There are times when it’s hard to tell the difference between Lewis R. Foster and Lewis D. Collins, but “Crashout,” Foster’s powerful, independently produced film noir from 1955, isn’t one of them. The film unites practically every great supporting player in the genre — William Bendix, Arthur Kennedy, Luther Adler, William Talman, Gene Evans and Marshall Thompson, with no-extra-charge appearances by Beverly Michaels, Percy Helton, Tom Dugan and Morris Ankrum — for a jailbreak story that might have been written by Jean-Paul Sartre, but is actually credited to Foster (an Oscar winner for the dubiously “original” story of “Mr. Smith Goes to Washington”)and the producer Hal E. Chester. One suspects that other, invisible hands may have been involved. Suspect number one is Cy Endfield, a longtime associate of Chester (from his debut with the “Joe Palooka” films to the major “Underworld Story” of 1950), who at the time of “Crashout” was living in London to escape the blacklist; number two is Ida Lupino, whose production company, The Filmmakers, originally distributed “Crashout,” and whose influence can certainly be felt in the casting of Talman (so brilliant as the psychopathic killer in Lupino’s 1953 “The Hitch-Hiker”) and the stoic resignation of “Crashout”‘s two primary female characters, a failed singer played by Gloria Talbott and a single mom played by Michaels (usually cast as a floozy, but quite affecting here as a woman who’s seen it all). The film has just been released in a good Blu-ray edition from Olive; my New York Times review is here.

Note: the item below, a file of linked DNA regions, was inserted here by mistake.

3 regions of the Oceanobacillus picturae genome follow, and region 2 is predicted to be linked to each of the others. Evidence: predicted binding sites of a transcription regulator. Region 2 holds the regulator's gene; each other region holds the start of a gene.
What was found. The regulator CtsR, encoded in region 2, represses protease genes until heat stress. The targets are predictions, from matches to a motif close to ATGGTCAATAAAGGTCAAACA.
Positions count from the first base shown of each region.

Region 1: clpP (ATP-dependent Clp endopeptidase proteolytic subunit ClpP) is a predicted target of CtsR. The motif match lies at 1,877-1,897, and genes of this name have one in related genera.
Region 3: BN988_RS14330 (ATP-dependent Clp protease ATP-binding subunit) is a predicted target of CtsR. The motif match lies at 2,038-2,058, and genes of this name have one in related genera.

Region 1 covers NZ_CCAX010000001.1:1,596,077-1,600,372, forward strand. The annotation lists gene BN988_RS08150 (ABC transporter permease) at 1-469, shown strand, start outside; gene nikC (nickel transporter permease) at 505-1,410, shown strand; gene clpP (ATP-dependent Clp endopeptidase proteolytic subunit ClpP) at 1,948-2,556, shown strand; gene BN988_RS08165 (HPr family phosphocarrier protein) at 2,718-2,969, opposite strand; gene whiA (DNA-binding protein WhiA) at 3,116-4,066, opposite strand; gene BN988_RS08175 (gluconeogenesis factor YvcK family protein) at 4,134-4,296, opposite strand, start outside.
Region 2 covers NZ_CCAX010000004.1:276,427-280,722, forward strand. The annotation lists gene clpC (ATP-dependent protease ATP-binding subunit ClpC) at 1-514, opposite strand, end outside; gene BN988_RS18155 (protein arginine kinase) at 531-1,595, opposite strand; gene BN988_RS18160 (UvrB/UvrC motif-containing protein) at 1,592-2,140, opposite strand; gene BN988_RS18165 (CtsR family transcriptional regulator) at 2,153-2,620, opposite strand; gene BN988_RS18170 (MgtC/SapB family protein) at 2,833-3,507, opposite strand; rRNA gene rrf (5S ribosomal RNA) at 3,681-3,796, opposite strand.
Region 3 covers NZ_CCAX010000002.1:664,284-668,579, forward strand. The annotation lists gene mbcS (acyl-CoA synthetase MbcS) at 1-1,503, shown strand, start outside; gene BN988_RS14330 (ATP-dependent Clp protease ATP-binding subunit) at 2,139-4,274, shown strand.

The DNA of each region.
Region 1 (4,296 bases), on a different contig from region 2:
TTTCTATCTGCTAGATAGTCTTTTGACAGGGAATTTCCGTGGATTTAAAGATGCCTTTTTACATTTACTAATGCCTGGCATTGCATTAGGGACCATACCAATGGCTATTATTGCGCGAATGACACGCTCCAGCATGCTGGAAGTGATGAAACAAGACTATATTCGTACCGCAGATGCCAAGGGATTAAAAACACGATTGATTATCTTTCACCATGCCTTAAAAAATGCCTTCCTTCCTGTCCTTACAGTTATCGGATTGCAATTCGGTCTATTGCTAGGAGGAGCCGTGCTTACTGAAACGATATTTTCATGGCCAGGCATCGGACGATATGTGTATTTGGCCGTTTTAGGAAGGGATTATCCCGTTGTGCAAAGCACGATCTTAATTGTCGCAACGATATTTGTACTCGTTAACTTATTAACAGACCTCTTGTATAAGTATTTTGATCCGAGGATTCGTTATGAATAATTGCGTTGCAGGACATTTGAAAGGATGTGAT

I’ve also slipped in a couple of paragraphs on “In Old Arizona,” the 1928 western that was among the first features to take sound technology on location, and also happened to cost Raoul Walsh his right eye. Walsh was set to direct and to star as the Cisco Kid (his long dormant acting career having been revived by the success of “Sadie Thompson” earlier that year), but left the film after a few days when a jackrabbit jumped through the windshield of his car and forced him off the road. In a development as unexpected as it is encouraging, Fox Home Entertainment has released a beautifully restored Blu-ray of the film (though one suspects that the studio’s interest was driven less by appreciation of Walsh than the fact that the film won a best actor Oscar for his replacement, Warner Baxter). I’d be willing to bet that the openings sequences, which establish the small western town where much of the action is set with the kind of brilliant foreground-background tension Walsh would go on to exploit in “The Big Trail”) are Walsh’s work, and the better definition of the Blu-ray reveals what sure looks to me like Walsh himself, demonstrating some fancy horsemanship in some long shots during a round-up scene.
Speaking of Walsh, I’ll be at the Pacific Film Archive this Thursday to introduce his magnificent 1932 western romance “Wild Girl,” and participate in a conversation with the critic Michael Fox. Please do stop by if you’re in the area — I can’t vouch for the chat but I can promise that the movie is good. I’ll be back on Saturday for screenings of “The Lawless Breed” and “Pursued.”